Diversity equity and inclusion have become buzzwords over the last year, especially since tensions surrounding racial justice have risen over the last year. Although our country is at a major turning point with racial justice, many organizations are making strides in gender equality, but the progress surrounding equality for women is being overlooked. One of the organizations that have chosen to be a pioneer is Major League Baseball. On Tuesday, July 21, 2021, baseball fans across America witnessed history, the first-ever all-female call of an MLB game. Melanie Newman and Sarah Langs were responsible for duties in the booth. Alanna Rizzo could be found in her natural environment reporting from the field, and Heidi Watney and Lauren Gardner conducted pregame and postgame coverage. Actually, most will agree, these women were all in their natural environment, but it took way too long.
Ahead of the game, CNN’s Kate Bolduan interviewed Langs, and at the open of the interview Bolduan said, “This is so cool, but I wish this wasn’t such a big deal in 2021, but it is.” It was clear– both Bolduan and Langs were fired up for the broadcast. In the same interview Langs said, “once we get past (the broadcast) it will not be a first anymore, and this will be something that happens.” The trailblazing effort prompted NGSC Sports to explore the evolution of women’s involvement in MLB.
The train of woman involvement began on the field, in 1867, an all African-American team called the Philadelphia Dolly Vardens was formed. Also, in the mid-nineteenth century, several colleges formed baseball teams strictly for women. These teams arguably led the way to the tunnel for a strong history of women within the professional ranks. Women’s roots within the baseball world began with “barnstorming.” According to the National Baseball Hall of Fame, “Over the years, various barnstorming teams have included all-women (Bloomer Girls), bearded men (House of David), multi-ethnic (All Nations) and African-American (Indianapolis Clowns), but the inclusion of big leaguers into this mix has been not without some hardship the other groups didn’t have to endure.”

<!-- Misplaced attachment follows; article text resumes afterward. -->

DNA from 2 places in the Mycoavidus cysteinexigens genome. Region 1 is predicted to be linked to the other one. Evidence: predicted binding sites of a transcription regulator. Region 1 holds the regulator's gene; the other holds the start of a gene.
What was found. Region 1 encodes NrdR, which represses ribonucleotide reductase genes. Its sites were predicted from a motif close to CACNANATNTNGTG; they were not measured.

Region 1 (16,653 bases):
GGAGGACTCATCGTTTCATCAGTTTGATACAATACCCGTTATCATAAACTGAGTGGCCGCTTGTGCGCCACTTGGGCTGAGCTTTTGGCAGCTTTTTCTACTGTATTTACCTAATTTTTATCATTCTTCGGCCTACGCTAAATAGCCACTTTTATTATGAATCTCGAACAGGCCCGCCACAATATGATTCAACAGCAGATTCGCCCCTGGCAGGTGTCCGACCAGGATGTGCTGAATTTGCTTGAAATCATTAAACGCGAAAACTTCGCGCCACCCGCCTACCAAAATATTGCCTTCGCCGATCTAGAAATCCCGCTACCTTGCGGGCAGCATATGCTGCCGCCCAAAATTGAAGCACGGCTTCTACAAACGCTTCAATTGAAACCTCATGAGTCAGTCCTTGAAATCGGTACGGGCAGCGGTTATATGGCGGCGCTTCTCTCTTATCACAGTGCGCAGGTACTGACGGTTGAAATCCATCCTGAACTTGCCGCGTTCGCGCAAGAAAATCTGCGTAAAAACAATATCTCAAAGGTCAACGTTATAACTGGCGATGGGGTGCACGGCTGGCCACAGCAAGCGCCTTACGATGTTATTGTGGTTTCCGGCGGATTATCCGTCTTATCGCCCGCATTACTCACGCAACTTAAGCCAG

These efforts paved the way for women to play in the big leagues. Most notably, on April 2, 1931, 17-year-old Jackie Mitchell, who was originally known as “Virne Beatrice Mitchell Gilbert,” struck out both Babe Ruth and Lou Gehrig when she was playing for the Chattanooga Lookouts. After the exhibition, Commissioner Kenesaw Mountain Landis voided Mitchell’s contract. According to the National Baseball Hall of Fame, an editorial in the Chicago Tribune read, “President (Barney) Dreyfuss of the world champions asked his men to give up the ‘barnstorming’ trip which a squad of them was planning after the (World Series). He was liable to wake up some morning and read about $70,000 worth of players being beaten by some $7 team. Of course, it would be the “Pittsburg world’s champions” who were trimmed, even if (Honus) Wagner, (George) Gibson, (Fred) Clarke, (Tommy) Leach, and a few other real world’s champions were absent. If some of Dreyfuss’ players had planned to barnstorm under the name of “Invincibles” of “Carnegies,” Barney probably would have had no objection.